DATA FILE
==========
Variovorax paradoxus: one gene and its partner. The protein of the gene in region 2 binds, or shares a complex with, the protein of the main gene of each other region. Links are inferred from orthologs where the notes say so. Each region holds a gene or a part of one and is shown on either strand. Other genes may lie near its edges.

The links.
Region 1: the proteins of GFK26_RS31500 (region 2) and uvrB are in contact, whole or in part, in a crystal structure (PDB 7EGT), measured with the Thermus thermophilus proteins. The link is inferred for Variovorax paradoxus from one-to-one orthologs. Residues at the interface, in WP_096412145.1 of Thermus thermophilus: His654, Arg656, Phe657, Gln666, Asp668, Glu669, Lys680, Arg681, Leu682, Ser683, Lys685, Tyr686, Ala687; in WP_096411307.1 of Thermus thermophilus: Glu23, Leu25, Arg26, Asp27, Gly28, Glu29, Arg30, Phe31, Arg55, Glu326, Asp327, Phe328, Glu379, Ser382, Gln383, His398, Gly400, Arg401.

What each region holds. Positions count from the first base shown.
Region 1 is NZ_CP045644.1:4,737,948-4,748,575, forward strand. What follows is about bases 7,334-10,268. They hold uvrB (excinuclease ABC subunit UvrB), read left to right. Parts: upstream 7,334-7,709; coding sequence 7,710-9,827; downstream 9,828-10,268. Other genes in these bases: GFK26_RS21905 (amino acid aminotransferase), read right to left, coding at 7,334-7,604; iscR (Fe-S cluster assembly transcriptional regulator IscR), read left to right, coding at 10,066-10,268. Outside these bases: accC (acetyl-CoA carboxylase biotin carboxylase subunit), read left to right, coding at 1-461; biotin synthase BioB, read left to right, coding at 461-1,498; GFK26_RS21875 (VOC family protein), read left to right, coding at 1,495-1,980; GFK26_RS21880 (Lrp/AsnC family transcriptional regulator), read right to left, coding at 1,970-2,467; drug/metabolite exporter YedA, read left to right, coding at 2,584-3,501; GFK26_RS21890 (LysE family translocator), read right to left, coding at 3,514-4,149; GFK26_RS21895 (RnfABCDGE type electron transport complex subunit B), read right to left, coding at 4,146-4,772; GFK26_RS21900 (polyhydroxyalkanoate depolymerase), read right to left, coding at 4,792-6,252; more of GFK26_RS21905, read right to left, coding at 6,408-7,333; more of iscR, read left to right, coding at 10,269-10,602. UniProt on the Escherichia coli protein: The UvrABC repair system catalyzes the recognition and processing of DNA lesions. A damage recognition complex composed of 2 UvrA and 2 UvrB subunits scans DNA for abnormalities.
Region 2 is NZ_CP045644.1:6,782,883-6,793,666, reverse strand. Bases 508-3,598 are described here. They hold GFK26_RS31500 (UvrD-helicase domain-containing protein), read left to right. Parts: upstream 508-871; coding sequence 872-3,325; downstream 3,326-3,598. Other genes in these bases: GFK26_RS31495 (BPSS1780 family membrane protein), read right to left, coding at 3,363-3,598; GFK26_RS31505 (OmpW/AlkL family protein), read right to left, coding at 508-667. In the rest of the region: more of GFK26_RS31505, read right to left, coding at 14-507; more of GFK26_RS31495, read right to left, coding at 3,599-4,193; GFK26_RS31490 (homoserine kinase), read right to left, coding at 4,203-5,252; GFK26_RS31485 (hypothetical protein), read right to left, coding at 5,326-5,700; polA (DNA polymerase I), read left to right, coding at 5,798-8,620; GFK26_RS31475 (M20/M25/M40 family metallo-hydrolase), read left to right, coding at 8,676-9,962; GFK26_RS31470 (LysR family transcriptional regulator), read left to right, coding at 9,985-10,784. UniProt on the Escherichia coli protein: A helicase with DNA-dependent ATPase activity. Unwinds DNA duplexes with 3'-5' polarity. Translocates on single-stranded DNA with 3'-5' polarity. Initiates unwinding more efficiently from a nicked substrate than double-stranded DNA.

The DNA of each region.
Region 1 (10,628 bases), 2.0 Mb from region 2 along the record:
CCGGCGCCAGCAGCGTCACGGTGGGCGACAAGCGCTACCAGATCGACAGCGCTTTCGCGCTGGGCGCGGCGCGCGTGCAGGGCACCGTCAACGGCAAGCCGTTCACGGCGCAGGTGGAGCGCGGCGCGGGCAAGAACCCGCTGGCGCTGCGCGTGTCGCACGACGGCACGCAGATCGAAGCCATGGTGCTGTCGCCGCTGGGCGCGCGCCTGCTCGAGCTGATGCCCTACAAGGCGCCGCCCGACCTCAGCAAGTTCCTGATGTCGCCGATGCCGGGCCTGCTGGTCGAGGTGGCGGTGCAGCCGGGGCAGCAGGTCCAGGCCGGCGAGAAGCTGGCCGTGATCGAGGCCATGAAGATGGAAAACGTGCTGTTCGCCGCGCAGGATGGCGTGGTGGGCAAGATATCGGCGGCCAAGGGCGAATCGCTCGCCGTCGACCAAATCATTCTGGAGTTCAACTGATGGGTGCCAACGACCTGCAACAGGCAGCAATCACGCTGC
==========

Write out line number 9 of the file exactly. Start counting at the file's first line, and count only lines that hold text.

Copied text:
CCGGCGCCAGCAGCGTCACGGTGGGCGACAAGCGCTACCAGATCGACAGCGCTTTCGCGCTGGGCGCGGCGCGCGTGCAGGGCACCGTCAACGGCAAGCCGTTCACGGCGCAGGTGGAGCGCGGCGCGGGCAAGAACCCGCTGGCGCTGCGCGTGTCGCACGACGGCACGCAGATCGAAGCCATGGTGCTGTCGCCGCTGGGCGCGCGCCTGCTCGAGCTGATGCCCTACAAGGCGCCGCCCGACCTCAGCAAGTTCCTGATGTCGCCGATGCCGGGCCTGCTGGTCGAGGTGGCGGTGCAGCCGGGGCAGCAGGTCCAGGCCGGCGAGAAGCTGGCCGTGATCGAGGCCATGAAGATGGAAAACGTGCTGTTCGCCGCGCAGGATGGCGTGGTGGGCAAGATATCGGCGGCCAAGGGCGAATCGCTCGCCGTCGACCAAATCATTCTGGAGTTCAACTGATGGGTGCCAACGACCTGCAACAGGCAGCAATCACGCTGC